Participation and imagination

2 mins read
Irma Mileke receives Communion from Father Tomaz Gomide during Mass at Corpus Christi Church in Mineola, N.Y. (CNS photo/Gregory A. Shemitz, Long Island Catholic)

When we speak of the Real Presence of Christ in the Eucharist, we mean, among other things, that his presence in the tabernacle, on the altar after the consecration, in the hands of the priest as he gives us Communion, in our mouths after we have received his body and blood, in our stomachs after we have consumed him, all under the forms of bread and wine, does not depend in any way on our belief that he is truly present or our ability to perceive or to understand the reality of his presence.

And yet our perception, and our understanding, and our intentions in “eating Christ in Communion” (as the Catholic novelist Walker Percy put it in his 1971 masterpiece “‌Love in the Ruins: The Adventures of a Bad Catholic at a Time Near the End of the World”) are in fact relevant to our experience of the Real Presence, and not just because, as St. Paul warns us in 1 Corinthians 11:27-29, “whoever eats the bread or drinks the cup of the Lord unworthily will have to answer for the body and blood of the Lord. … For anyone who eats and drinks without discerning the body, eats and drinks judgment on himself.” The opposite is also true: The better disposed we are when we receive the body of Christ, the more we cooperate in the graces offered through the sacrament, and the more the sacrament (in the words of the Catechism of the Catholic Church, No. 1392) “preserves, increases, and renews the life of grace received at Baptism.”

When we think of preparing ourselves for Mass and especially for Communion, our primary focus is often on two things: examining our conscience to determine if we are worthy of receiving Christ and preparing ourselves to hear the words of sacred Scripture. And both are important, especially the former, in the light of the words of St. Paul. But St. Paul’s emphasis on “discerning the body” points to the role that our imaginative perception of the underlying reality of the sacrament plays in preparing ourselves (as the priest says at the beginning of every Mass) “to celebrate the sacred mysteries.” And disposing of our imaginations to perceive the reality of Christ’s sacrifice made present for us once again, here and now, in the sacrament of the altar, takes more than reading through the Scripture of the day once before Mass begins, and even more than performing a thorough examination of conscience.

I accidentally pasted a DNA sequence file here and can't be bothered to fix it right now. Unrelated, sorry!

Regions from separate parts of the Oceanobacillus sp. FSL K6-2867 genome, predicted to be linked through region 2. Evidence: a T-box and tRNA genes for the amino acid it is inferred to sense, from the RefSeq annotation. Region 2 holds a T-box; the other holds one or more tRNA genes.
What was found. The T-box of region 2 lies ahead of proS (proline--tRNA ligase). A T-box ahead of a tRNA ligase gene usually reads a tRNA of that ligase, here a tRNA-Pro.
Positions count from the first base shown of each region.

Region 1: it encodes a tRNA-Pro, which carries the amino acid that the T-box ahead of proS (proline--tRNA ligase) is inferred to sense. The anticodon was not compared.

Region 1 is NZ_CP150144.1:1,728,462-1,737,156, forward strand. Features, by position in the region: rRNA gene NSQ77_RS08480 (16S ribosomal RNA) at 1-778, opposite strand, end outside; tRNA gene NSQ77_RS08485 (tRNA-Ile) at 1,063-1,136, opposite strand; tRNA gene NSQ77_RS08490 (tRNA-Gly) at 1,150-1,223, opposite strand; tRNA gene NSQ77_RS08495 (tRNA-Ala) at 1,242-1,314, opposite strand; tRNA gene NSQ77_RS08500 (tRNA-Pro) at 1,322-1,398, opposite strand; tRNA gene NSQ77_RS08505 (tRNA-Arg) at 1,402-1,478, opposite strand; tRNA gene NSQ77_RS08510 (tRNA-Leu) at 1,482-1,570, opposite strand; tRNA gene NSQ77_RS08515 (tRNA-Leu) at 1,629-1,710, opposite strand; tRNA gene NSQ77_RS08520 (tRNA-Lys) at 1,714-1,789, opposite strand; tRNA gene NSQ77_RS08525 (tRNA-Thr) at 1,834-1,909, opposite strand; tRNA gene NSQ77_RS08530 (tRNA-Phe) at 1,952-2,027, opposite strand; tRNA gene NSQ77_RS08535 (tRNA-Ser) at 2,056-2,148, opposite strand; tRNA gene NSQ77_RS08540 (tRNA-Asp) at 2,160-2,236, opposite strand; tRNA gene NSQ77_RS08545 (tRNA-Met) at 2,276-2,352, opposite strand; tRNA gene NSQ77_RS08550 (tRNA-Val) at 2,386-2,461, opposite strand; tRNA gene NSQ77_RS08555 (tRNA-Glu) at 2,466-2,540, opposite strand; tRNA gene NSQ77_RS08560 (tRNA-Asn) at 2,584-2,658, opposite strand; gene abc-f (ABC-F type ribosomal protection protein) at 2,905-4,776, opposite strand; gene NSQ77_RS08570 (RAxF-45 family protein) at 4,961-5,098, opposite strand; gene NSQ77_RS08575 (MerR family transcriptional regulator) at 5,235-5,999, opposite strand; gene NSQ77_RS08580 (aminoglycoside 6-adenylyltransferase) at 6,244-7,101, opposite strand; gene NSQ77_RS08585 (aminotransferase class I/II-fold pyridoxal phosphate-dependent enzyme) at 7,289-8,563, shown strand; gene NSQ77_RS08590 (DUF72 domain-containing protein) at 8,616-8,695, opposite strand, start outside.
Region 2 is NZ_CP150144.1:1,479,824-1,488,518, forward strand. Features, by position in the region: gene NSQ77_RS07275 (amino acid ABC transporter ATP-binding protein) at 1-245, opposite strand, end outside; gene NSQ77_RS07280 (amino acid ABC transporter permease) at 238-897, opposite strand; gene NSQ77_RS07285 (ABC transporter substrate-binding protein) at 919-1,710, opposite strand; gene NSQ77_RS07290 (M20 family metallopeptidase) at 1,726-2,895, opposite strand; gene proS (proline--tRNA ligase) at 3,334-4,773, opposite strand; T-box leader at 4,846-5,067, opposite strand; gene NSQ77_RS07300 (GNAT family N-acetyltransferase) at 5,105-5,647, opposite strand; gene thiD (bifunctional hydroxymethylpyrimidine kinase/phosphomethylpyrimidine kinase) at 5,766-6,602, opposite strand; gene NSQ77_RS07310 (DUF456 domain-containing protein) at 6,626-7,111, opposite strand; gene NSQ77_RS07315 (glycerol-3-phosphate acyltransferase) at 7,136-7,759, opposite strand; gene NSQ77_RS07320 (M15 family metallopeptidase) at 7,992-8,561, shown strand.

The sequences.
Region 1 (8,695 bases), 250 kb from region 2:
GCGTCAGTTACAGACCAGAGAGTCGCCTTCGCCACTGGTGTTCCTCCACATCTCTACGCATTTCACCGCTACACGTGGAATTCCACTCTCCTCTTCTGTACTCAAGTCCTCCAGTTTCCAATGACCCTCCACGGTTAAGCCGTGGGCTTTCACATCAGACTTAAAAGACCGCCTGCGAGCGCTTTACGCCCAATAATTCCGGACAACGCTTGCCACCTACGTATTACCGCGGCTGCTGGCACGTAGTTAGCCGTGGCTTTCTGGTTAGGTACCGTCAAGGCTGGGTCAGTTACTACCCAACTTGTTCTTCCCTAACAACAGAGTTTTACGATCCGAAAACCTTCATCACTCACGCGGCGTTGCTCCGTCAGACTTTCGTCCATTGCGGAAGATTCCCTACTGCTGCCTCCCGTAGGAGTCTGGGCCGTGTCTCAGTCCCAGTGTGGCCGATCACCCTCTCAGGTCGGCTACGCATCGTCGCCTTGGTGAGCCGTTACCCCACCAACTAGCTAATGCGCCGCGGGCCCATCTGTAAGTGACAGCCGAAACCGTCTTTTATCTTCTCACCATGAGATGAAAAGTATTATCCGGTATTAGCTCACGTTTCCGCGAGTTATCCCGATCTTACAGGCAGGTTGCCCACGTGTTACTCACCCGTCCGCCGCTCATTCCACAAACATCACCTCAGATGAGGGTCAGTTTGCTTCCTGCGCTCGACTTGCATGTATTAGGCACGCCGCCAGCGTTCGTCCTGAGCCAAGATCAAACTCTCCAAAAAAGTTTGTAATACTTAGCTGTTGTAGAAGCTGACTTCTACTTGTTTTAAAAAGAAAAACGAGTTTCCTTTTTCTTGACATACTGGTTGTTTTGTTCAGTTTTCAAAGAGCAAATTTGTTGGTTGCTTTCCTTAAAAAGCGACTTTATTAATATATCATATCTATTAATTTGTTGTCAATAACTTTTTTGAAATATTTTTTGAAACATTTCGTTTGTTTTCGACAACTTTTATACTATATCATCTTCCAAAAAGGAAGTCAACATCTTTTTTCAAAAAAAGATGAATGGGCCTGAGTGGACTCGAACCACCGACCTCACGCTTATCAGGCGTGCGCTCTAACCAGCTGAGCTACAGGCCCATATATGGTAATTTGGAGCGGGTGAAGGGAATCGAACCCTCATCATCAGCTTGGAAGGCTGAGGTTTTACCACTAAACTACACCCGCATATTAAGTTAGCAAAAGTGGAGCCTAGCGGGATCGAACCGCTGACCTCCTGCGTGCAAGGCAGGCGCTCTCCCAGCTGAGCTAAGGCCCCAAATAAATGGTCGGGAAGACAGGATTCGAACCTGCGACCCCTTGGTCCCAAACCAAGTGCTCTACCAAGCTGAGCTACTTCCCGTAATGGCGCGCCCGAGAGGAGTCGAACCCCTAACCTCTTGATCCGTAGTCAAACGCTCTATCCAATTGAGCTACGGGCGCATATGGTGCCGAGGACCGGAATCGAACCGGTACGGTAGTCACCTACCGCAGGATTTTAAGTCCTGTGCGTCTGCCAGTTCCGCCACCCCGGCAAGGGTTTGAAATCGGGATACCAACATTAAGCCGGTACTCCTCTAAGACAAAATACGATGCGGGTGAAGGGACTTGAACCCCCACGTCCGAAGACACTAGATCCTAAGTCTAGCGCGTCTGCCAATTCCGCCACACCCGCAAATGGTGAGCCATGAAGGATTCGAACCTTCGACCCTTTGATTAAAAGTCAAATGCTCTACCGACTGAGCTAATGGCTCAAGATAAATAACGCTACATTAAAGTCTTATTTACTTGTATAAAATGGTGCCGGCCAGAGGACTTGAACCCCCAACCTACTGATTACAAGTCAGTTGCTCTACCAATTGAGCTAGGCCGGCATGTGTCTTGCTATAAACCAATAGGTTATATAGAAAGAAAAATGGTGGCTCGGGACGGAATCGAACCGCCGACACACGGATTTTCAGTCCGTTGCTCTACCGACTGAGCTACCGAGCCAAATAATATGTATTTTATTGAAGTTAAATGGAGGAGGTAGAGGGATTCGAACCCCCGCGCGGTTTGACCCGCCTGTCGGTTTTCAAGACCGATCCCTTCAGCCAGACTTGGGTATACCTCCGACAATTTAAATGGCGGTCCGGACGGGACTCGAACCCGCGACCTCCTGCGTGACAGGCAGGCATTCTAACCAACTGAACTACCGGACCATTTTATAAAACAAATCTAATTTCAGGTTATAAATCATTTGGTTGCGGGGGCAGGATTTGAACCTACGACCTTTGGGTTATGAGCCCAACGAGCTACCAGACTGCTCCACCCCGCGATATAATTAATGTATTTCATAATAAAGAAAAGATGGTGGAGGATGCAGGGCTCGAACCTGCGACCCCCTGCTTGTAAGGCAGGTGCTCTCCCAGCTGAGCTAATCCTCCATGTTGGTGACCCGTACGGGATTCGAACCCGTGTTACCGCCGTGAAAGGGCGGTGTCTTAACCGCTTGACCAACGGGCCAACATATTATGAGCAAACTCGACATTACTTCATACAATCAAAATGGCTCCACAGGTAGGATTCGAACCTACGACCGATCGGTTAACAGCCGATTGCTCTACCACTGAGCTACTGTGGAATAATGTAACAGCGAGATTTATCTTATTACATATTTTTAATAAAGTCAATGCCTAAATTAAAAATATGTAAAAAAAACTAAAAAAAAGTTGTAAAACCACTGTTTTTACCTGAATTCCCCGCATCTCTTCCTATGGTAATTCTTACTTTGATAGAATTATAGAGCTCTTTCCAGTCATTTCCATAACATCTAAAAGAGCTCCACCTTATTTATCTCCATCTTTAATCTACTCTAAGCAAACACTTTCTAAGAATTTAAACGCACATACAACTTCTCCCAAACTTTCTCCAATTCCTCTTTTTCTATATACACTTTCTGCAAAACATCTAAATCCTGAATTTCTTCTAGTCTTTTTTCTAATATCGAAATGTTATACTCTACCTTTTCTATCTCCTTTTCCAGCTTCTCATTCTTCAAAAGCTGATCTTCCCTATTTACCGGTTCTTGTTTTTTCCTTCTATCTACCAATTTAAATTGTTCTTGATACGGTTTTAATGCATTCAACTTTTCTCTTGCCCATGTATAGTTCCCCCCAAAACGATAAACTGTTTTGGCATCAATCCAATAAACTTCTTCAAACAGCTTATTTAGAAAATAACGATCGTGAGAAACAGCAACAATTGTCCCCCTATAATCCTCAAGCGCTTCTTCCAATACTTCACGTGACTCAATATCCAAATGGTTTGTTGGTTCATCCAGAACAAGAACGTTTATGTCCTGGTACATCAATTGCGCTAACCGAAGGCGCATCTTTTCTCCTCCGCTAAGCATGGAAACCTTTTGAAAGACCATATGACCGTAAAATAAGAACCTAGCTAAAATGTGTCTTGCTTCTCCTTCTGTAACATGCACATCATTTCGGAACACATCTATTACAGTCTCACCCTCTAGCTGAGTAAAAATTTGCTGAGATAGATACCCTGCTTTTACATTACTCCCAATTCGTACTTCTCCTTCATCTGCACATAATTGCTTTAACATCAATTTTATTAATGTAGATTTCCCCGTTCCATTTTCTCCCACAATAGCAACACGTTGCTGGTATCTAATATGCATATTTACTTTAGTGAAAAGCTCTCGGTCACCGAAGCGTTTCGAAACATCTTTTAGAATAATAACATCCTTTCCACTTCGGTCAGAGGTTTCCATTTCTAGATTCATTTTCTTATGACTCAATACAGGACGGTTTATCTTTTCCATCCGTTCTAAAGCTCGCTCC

This is where everything I have discussed in this space over the last several months comes into play: deliberately recalling our baptism as we enter the church and make the sign of the cross with holy water, remembering that it signifies not simply our initiation into membership in the Body of Christ but also our participation in his death and resurrection; genuflecting not merely as a matter of course but as a conscious recognition that, even before the Mass itself begins, we are in the presence of Christ — body, blood, soul and divinity — waiting there in the tabernacle for us; actively recalling that the altar we see in front of us will become, in a few short moments, the sacred ground of Mount Calvary, on which the sacrifice of Christ on the cross will be made present for us once more; searching not just with the eyes in our head but with the yearning of our heart the Eucharistic species, the bread and the wine, until we can perceive beneath their outward forms the body broken on the cross and the blood shed for us and for many, for the forgiveness of sins.

After speaking of the one who “eats and drinks judgment on himself” because he does not “[discern] the body,” St. Paul says something that strikes the modern ear as literally incredible, as something we find hard to believe: “That is why many among you are ill and infirm, and a considerable number are dying” (1 Cor 11:30). “Unless you eat the flesh of the Son of Man and drink his blood, you do not have life within you” (Jn 6:53); and yet, to the extent that we eat and drink “without discerning the body,” we remain in a state of spiritual illness and infirmity. Christ’s Real Presence, the continuation of his sacrifice on the cross throughout the rest of time, is enough, and more than enough, to effect our salvation, if only we actively discern his presence and unite ourselves to his sacrifice.

Scott P. Richert

Scott P. Richert is publisher for OSV.